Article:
Bennett Capers

Bennett Capers is the John D. Feerick Research Professor of Law at Fordham Law School, where he teaches Evidence, Criminal Law, and Criminal Procedure, and is also the Director of the Center on Race, Law, and Justice. His articles and essays have been published or are forthcoming in the California Law Review, Columbia Law Review, Cornell Law Review, Harvard Law Review, Michigan Law Review, Minnesota Law Review, New York University Law Review, and UCLA Law Review, among others. In addition to co-editing "Critical Race Judgments: Rewritten U.S. Court Opinions on Race and Law" (Cambridge University Press) (with Devon Carbado, Robin Lenhardt, and Angela Onwuachi-Willig), "Feminist Judgments: Rewritten Criminal Law Opinions" (Cambridge University Press) (with Corey Rayburn Yung and Sarah Deer), and "Criminal Law: A Critical Approach" (Foundation Press) (with Roger Fairfax and Eric Miller), he also has a forthcoming book about prosecutors, "The Prosecutor’s Turn" (Metropolitan Books). He has been a visiting professor University of Texas Law School, Boston University Law School, and Yale Law School.

Race and the Consumer Welfare Standard

The consumer welfare standard employs a collective consumer in its model when evaluating possibly anticompetitive behavior. This aggregated approach fails to recognize...

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The Whig History of the Merger Guidelines

A pervasive "Whig" view of United States antitrust history among scholars and practitioners celebrates the Merger Guidelines' implementation of increasingly sophisticated economic methods since their...

Algorithmic Collusion in the Housing Market

While the development of artificial intelligence has led to efficient business strategies, such as dynamic pricing, this new technology is vulnerable to collusion and consumer harm when companies share the same software through a central platform. Gabriele Bortolotti highlights the importance of antitrust enforcement in this domain for the second article in our series, using as a case study the RealPage class action lawsuit in the Seattle housing market.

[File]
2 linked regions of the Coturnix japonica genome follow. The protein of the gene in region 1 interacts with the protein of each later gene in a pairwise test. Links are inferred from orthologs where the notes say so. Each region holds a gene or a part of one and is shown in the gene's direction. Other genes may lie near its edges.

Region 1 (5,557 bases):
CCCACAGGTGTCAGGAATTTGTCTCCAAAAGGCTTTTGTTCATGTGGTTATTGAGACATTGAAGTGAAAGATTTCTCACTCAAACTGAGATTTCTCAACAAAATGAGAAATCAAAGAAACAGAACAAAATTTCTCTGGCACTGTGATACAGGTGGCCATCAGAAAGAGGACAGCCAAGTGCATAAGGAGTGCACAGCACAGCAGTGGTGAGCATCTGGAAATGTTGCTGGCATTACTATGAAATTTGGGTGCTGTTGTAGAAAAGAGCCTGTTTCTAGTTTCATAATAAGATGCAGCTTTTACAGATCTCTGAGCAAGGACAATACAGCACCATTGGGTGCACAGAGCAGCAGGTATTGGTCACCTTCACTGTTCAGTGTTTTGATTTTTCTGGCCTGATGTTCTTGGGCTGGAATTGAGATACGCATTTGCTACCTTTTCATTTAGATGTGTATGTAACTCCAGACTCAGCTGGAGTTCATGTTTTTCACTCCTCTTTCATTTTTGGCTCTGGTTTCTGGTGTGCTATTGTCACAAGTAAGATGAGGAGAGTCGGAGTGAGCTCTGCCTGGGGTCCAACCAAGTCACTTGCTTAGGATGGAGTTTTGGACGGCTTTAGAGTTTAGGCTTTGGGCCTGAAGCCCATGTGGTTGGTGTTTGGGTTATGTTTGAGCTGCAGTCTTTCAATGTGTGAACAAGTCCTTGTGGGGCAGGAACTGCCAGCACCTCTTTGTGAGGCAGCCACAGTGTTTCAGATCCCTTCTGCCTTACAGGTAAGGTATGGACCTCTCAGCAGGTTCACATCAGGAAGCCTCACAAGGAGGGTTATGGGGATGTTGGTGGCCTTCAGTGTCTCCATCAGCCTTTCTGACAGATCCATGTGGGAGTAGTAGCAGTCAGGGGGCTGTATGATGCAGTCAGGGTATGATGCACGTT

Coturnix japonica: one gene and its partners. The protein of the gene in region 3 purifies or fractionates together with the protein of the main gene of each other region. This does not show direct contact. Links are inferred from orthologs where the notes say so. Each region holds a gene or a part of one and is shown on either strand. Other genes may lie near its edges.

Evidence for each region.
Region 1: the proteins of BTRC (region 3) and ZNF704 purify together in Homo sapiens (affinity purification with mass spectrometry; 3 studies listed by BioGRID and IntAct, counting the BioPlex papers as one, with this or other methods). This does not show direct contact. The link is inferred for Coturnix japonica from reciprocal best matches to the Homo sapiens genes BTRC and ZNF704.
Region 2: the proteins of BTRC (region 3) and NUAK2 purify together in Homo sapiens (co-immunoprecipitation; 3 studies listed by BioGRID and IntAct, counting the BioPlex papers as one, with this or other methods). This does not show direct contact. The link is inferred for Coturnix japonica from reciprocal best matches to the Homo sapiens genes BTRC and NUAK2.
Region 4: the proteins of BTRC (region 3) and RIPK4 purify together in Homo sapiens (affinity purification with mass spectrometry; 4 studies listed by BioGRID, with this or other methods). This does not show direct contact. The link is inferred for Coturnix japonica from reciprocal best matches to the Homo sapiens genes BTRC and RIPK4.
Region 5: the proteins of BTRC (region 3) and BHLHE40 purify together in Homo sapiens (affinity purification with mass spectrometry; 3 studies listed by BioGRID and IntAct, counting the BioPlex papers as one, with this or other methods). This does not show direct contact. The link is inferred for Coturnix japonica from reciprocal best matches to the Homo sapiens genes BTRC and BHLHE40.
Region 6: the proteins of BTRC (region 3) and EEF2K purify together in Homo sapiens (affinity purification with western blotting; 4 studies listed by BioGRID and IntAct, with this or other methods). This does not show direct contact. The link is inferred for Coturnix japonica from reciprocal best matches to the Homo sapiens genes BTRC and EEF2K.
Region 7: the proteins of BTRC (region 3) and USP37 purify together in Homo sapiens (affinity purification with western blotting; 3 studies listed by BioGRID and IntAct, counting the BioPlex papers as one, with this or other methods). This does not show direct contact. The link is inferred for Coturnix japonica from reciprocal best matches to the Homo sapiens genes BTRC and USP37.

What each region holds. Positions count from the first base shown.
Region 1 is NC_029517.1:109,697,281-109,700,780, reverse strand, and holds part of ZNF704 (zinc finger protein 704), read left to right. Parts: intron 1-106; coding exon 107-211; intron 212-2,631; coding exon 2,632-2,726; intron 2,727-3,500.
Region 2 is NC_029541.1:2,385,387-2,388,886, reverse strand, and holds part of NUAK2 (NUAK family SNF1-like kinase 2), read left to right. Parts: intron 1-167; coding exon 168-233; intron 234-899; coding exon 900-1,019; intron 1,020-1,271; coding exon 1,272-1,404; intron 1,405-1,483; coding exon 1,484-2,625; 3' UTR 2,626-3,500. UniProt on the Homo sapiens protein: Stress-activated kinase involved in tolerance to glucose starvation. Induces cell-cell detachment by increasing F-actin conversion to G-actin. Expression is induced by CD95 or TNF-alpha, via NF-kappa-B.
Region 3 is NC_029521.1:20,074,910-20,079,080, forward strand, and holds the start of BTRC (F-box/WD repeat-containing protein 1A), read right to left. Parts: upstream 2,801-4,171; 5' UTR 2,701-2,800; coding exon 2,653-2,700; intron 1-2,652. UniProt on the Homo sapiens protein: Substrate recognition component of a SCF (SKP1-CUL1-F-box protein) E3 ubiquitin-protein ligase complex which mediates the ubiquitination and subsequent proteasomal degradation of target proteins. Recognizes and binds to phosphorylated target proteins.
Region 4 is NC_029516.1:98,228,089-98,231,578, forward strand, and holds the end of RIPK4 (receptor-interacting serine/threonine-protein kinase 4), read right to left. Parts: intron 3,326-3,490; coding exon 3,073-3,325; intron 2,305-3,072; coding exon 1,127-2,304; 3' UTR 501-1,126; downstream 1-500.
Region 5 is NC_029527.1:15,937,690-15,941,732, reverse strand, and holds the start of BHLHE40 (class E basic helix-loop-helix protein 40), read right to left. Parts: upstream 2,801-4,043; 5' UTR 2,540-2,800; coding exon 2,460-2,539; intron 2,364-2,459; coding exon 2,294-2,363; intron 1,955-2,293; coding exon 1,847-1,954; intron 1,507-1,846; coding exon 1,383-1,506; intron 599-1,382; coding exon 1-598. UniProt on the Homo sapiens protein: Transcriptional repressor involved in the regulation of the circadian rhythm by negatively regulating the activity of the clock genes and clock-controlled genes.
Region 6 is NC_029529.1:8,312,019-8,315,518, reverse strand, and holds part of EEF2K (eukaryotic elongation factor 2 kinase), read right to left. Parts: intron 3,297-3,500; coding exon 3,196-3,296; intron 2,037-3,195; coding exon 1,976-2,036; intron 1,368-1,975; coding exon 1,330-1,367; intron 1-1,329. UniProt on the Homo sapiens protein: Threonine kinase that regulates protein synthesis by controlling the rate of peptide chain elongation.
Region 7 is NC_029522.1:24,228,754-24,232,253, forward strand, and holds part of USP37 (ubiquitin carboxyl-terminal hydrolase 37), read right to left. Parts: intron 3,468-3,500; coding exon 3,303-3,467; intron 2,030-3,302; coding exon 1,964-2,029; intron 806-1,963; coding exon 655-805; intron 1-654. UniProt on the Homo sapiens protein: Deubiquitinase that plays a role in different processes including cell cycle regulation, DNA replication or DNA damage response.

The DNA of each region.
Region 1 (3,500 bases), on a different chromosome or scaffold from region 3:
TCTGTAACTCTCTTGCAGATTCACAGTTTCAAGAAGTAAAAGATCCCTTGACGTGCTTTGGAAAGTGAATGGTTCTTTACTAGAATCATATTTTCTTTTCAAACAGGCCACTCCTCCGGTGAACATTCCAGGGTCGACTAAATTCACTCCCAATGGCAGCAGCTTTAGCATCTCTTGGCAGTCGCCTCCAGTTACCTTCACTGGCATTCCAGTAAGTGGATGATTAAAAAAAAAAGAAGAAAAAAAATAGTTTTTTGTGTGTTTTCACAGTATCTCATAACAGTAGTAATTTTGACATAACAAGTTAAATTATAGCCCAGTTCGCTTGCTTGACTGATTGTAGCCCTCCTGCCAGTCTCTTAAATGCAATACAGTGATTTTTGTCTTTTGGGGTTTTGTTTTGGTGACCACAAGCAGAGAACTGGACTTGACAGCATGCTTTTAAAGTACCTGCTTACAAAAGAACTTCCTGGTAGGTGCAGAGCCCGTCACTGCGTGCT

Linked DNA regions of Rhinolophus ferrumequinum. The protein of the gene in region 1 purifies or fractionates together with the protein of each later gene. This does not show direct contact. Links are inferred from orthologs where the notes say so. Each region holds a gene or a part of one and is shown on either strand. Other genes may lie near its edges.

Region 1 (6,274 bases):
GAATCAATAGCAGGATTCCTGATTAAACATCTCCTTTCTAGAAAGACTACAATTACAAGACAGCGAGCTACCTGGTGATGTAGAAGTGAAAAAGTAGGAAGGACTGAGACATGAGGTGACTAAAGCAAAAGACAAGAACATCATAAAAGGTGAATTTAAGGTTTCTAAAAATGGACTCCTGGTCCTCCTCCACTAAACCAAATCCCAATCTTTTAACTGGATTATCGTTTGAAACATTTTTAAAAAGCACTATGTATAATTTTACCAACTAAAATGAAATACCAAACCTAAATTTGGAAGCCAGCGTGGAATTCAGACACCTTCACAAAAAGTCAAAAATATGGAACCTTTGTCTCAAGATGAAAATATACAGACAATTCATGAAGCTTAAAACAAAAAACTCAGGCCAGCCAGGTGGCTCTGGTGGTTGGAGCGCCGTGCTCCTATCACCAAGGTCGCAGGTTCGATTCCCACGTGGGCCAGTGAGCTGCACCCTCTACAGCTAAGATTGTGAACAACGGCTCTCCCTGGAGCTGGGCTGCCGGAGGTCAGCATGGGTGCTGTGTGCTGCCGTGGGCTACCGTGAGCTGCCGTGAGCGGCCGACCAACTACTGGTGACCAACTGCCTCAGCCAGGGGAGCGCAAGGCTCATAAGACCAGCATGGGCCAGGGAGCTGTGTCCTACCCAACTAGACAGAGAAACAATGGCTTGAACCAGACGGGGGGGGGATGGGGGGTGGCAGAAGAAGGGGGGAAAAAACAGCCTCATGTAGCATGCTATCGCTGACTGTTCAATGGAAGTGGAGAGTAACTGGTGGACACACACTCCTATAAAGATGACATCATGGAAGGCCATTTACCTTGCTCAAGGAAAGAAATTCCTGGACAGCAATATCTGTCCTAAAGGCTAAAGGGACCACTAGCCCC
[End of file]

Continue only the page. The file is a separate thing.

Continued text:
The Future Markets Model Explains Meta/Within: A Reply to Herb Hovenkamp

In response to both Herb Hovenkamp’s February 27 article in ProMarket and, perhaps more importantly, also to Hovenkamp’s highly regarded treatise, Lawrence B. Landman, first, shows that the Future Markets Model explains the court’s decision in Meta/Within. Since Meta was not even trying to make a future product, the court correctly found that Meta would not enter the Future Market. Second, the Future Markets Model is the analytical tool which Hovenkamp says the enforcers lack when they try to protect competition to innovate.

The Chicago Boys and the Chilean Neoliberal Project

In a new book, The Chile Project: The Story of the Chicago Boys and the Downfall of Neoliberalism, Sebastian Edwards details the history of neoliberalism in Chile over the past seventy years. The Chicago Boys—a group of Chilean economists trained at the University of Chicago through the U.S. State Department’s “Chile Project”—played a central role in neoliberalism’s ascent during General Augusto Pinochet’s rule. What follows is an excerpt from the book on University of Chicago economist Milton Friedman’s 1975 visit to Chile to meet with Pinochet and business leaders.

Creating a Modern Antitrust Welfare Standard that Integrates Post-Chicago and Neo-Brandeisian Goals

Darren Bush, Mark Glick, and Gabriel A. Lozada argue that the Consumer Welfare Standard  is inconsistent with modern welfare economics and that a modern approach to antitrust could integrate traditional Congressional goals as advocated by the Neo-Brandesians. Such an approach could be the basis for an alliance between the post-Chicago economists and the Neo-Brandesians.

Getting Partisans To Listen to One Another Can Reduce Political Polarization

In new research, Guglielmo Briscese and Michèle Belot find that reminding Americans of shared values can open lines of communication and help reduce political polarization.

The State of The Debate on U.S. Antitrust and Competition

This year’s Stigler Center conference on antitrust and competition invited scholars to propose alternatives to the consumer welfare standard.